Distressed business owners will have an impressive capacity to absorb their internal struggles without telling anyone about them. In extreme cases, death will feel like a better option than living. For others, the embarrassment of failure coupled with the knowledge that your best simply wasn’t good enough will drive them to a lower self-esteem and a depression that may last for some time. When we are successful in our work we feel invigorated, purposeful, dignified, and needed. When we fail in our work we feel drained, embarrassed, insignificant, unimportant, empty, discouraged, disheartened and unneeded.
When a small business is failing
Small business owners don’t always know the point at which they moved from creating profit to creating loss. They certainly won’t depend on their emotions to tell them. Most non-owners assume that small business owners persist in their business because the business is performing well enough to create a profit for them. Most also assumed that the business owner would exit the market and shut down the business if current losses exceed the present value of the expected profits. What folks fail to realize is that the accounting practices of most small business owners are such that they may not be immediately aware of the point in time when the company becomes failing. This point is supported by numerous bankruptcy prediction models which provide performance thresholds that once breached, indicate that failure is highly probable if not inevitable. Many also assume that once small business owners realize their businesses will fail that they immediately take action to terminate their business. These assumptions are not always correct.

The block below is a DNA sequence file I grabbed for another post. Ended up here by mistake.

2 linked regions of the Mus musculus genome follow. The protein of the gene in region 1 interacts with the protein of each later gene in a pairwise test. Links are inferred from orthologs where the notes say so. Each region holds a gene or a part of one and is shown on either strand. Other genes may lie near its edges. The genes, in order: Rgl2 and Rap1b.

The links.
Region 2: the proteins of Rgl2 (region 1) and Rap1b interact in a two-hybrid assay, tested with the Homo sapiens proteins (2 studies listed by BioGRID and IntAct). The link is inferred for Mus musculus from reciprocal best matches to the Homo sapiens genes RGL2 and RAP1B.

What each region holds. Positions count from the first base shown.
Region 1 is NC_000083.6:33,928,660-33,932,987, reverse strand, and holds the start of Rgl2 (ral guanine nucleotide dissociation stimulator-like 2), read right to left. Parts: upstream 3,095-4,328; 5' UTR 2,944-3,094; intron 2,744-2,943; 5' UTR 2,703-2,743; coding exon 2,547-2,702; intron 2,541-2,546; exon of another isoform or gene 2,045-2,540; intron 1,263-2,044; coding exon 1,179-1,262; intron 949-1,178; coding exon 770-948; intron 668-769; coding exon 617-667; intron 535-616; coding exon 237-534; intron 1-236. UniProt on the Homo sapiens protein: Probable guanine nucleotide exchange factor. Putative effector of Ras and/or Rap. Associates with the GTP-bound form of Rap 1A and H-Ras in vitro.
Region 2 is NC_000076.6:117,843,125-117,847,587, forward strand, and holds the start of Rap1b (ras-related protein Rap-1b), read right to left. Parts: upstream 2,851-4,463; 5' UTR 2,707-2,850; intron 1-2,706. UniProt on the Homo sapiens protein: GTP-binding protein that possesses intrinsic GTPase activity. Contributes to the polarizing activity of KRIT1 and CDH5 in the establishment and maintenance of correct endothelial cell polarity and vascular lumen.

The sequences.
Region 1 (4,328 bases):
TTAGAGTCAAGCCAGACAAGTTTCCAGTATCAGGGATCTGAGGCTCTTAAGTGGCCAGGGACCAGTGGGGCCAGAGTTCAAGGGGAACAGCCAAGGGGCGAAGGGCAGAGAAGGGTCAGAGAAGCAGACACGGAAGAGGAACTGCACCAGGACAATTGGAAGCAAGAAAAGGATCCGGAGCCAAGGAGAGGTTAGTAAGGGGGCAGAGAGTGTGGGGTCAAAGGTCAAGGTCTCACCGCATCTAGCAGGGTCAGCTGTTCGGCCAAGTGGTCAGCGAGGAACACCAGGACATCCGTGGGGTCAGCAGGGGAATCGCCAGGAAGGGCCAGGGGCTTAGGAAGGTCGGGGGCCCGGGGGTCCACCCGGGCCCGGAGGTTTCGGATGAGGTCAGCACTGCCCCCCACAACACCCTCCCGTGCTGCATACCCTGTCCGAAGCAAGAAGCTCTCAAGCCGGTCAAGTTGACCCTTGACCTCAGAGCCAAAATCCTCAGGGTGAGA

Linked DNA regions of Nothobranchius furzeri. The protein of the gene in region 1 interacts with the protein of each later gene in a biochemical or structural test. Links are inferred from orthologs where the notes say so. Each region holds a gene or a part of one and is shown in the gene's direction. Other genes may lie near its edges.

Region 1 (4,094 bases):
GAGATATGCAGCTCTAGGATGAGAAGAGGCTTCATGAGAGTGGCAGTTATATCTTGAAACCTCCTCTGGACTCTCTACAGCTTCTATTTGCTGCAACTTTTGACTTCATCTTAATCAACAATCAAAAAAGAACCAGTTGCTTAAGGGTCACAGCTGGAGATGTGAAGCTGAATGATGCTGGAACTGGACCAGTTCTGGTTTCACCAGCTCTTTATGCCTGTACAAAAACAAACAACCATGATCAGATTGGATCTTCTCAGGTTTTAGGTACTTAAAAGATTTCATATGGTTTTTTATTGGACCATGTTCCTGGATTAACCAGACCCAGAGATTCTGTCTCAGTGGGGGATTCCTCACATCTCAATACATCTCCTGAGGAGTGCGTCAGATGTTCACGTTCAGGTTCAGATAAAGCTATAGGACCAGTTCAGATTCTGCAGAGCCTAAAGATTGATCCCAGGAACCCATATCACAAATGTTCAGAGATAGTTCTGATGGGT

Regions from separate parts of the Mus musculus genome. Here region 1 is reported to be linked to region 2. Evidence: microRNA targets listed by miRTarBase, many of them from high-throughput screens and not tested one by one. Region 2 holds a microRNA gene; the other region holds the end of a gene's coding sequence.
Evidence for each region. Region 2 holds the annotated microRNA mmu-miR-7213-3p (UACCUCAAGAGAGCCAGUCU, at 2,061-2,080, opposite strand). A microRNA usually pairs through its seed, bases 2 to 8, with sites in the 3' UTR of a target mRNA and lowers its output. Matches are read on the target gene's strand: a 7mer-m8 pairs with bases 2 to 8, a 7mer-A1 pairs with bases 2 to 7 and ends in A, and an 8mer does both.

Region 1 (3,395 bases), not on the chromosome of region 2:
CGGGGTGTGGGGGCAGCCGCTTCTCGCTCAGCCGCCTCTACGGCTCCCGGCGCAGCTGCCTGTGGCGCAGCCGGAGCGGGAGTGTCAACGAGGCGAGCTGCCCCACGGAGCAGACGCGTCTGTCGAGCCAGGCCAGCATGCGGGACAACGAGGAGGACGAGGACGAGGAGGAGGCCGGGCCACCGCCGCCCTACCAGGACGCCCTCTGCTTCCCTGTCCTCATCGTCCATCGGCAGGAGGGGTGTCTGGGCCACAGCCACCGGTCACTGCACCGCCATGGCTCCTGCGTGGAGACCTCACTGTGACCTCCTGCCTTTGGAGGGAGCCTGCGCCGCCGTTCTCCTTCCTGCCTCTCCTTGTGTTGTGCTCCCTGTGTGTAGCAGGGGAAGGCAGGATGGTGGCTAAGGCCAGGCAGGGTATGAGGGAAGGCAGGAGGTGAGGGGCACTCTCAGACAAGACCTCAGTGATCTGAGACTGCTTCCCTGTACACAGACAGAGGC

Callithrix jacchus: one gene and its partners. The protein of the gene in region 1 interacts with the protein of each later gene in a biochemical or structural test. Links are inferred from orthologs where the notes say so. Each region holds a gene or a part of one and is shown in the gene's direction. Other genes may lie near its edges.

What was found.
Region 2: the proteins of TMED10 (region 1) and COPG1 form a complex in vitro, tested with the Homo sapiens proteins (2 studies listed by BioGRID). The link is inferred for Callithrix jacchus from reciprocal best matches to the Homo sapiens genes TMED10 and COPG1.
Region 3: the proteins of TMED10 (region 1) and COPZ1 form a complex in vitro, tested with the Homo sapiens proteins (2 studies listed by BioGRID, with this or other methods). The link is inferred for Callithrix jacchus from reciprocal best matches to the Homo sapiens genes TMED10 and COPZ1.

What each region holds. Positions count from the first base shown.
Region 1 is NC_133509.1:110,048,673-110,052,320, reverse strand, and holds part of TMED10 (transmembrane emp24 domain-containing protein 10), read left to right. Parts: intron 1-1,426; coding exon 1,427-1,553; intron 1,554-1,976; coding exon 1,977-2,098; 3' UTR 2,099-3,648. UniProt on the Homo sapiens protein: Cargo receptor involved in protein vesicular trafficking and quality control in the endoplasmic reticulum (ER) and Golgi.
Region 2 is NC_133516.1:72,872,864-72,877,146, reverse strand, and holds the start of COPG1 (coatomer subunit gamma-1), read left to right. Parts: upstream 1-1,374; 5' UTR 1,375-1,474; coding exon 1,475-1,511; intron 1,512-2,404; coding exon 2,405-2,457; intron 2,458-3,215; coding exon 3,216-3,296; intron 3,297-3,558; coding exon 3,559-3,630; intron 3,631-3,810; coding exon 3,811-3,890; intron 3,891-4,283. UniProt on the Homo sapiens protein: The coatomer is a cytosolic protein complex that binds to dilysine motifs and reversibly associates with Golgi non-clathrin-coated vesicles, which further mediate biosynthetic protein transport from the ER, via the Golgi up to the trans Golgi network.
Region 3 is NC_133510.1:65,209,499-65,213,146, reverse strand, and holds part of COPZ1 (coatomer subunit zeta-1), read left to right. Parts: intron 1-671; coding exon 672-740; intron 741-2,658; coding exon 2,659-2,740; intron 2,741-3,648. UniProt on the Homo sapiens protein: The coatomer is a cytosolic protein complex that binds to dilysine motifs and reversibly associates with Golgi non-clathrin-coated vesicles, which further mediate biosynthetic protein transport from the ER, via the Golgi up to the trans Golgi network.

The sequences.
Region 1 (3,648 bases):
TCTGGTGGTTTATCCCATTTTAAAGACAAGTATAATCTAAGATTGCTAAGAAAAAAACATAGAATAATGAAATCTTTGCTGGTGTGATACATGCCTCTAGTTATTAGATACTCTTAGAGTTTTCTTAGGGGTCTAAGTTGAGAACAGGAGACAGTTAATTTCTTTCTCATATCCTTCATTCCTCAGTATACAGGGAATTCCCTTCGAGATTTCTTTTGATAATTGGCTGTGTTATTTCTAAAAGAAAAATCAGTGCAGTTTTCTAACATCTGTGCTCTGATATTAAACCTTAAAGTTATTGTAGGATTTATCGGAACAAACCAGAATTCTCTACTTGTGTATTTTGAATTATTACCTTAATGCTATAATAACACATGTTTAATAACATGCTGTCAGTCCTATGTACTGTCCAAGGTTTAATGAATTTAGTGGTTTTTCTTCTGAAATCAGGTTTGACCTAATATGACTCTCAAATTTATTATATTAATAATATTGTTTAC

Christian small business owners hang onto longer than they should often because they have a strong sense of a moral obligation to pay their vendors 100 cents on the dollar. They understand that if they close their business, that they will end up not honoring all of their financial commitments and this is an anathema to them personally. So they figure the best way to get their debts paid off is to keep whatever revenue generating engine they have in their business, cut expenses and try to turbocharge the revenue generation side to create enough cash flow to pay off their business debts.
But the cost of closing down a business is much more than simply paying off current payables. Longer-term contracts, such as lease agreements or phone systems, can be difficult to escape. So even though staying in the business is emotionally unattractive to the small business owner, the moral obligation they feel to not “shaft” anyone may drive much of their decision-making about how long they persist in their failing business rather than the emotions that they are feeling. Remember they’re good at compartmentalizing and repressing their emotions, so their decisions, in an odd way, make sense.